Hiragana. Katakana. Kanji. Got them all down, sure. But can you read the air?
Reading The Air
Reading comes in all shapes and sizes, but we can generally agree that it’s a singular experience. You read a book, for instance, by yourself. Maybe you group read, where one person is reading out loud and everyone is listening. The non-readers’re probably either reading or listening, not doing both at the same time.
Don’t believe me? A good friend of mine who’s involved in music creation argues that when people listen to music with lyrics, they only focus on one part of the song—either the words or the melody. Sometimes it shifts, in the middle of the song, or even from second-to-second. But if you want someone to understand a song in its entirety on the first listen, people should be generally exposed to a part of the song with lyrics and no music and another part with just music and no lyrics. Think about how many songs you’ve listened to where after ten listens you finally hear the lyrics and realize it’s a lot sadder than you thought it would be. Or perhaps the opposite is true: you love the lyrics at a certain point in the song and never hear the complex bass chords below it. It’s not just because you’ve been singing along louder than the music; our brains just don’t process both.
The reason reading and listening are often paired is to get as much mental back-and-forth as possible. In fact, when words don’t match what you’re listening to, you tend to have higher-than-normal retention rates for the information. The more mental activity—comparing and contrasting—the better your brain processes information.
But wow have I strayed. Here’s the main idea: reading is typically done solo. But reading the air is a communal activity.
What is reading the air? By my count, 「空気を読む」means to understand what you should be doing in a given situation. Yet to know “what you should be doing” can often be a socially-contextually heavy activity. It’s why, when you first arrive in Japan, it seems like, without a word, everyone just knows where to be and what to do, as Eryk Salvaggio describes so completely. Eventually you pick up on these rhythms in the air, and you too know what you should be doing.
Or maybe you won’t. Japanese people who don’t know what to do in their own society are referred to as “KY”—空気読めない. But we don’t need to blow up and mythicize the Japanese way of doing things. “KY” has a rather straightforward translation: socially awkward.
When I came to Japan, I described myself as KY. My coworkers laughed, probably wondering how true is was. After all, there’s a difference between being quiet or shy and socially awkward. While it was a joke at the time, in truth I’m still learning how to read the Japanese air myself.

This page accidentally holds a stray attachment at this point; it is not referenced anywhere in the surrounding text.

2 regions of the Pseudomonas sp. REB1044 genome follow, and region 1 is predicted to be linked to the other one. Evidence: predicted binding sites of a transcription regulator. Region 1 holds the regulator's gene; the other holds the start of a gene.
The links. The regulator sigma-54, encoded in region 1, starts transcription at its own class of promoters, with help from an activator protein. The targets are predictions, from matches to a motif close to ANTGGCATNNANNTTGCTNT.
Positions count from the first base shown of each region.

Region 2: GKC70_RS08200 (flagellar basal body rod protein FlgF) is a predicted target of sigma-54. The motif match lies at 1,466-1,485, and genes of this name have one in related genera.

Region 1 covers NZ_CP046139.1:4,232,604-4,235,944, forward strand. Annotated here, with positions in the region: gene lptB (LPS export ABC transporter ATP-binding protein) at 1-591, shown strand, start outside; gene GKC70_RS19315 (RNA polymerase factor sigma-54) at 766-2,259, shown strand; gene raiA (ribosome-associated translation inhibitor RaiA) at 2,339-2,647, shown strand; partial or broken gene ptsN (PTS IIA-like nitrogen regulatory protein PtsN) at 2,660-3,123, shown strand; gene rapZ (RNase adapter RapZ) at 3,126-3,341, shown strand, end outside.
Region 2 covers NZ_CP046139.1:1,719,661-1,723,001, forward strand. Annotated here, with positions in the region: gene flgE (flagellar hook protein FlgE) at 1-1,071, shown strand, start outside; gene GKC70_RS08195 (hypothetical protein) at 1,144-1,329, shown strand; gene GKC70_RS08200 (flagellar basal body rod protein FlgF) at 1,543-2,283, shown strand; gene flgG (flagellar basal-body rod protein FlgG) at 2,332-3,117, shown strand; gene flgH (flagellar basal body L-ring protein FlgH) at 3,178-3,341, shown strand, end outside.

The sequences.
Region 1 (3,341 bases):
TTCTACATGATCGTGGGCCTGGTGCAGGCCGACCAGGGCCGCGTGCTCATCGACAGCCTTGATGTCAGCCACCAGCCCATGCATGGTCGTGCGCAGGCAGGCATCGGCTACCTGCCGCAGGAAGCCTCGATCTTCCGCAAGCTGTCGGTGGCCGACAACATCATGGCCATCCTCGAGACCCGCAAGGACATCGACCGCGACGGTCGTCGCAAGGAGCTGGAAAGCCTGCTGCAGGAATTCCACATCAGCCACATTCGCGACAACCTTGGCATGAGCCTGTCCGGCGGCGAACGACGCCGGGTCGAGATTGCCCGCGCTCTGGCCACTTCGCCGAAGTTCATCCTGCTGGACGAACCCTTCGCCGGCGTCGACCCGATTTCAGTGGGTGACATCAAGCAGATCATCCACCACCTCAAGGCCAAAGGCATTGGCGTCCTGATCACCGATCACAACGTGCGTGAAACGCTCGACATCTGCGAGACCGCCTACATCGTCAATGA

This series will chronicle my encounters with air reading in my daily life.
Story #1: The Lunch Table
For lunch at my schools, everyone sits together in a lunch room, with students each assigned seats. The seats change three times a year, which means that students get pretty comfortable talking to the same group of three to five students. In the middle school, each table has only a single grade. In the elementary school, the tables are a mix of older and younger kids. The teachers, however, switch tables regularly.
At my elementary school, I found myself at a table with a first grader, a second grader, a fourth grader, a fifth grader, and a sixth grader—pretty well rounded group. I tried to start up conversation with the sixth grader:
Me: 「まあ、ね…」I said jokingly.
The 5th grader next to me pulls me aside and looks me in the eyes.
The 6th grader starts smiling but remains silent.
Me:「まあ、たしか、[The 6th grader sitting in front of me]。」
5th and 6th: 「正解！」
It was actually the first time I’ve been told on the spot to read the air. I think it’s probably because they’re kids that they could be so upfront about it. Adults would probably just laugh or casually instruct me with exactly what I should be doing.
In this case, it was easy to figure out what I should be saying. In fact, I knew from the get-go what to say. It’s what I’d say in America. It’s like when your son or daughter asks you “who’s your favorite?” If there’s only one, you tell them they are. If there’s two, you say either “I can’t decide” or “I love you both equally” no matter which one you love more. But you know what you should be saying.
Sometimes the air in America and Japan isn’t as different as we’re made to believe.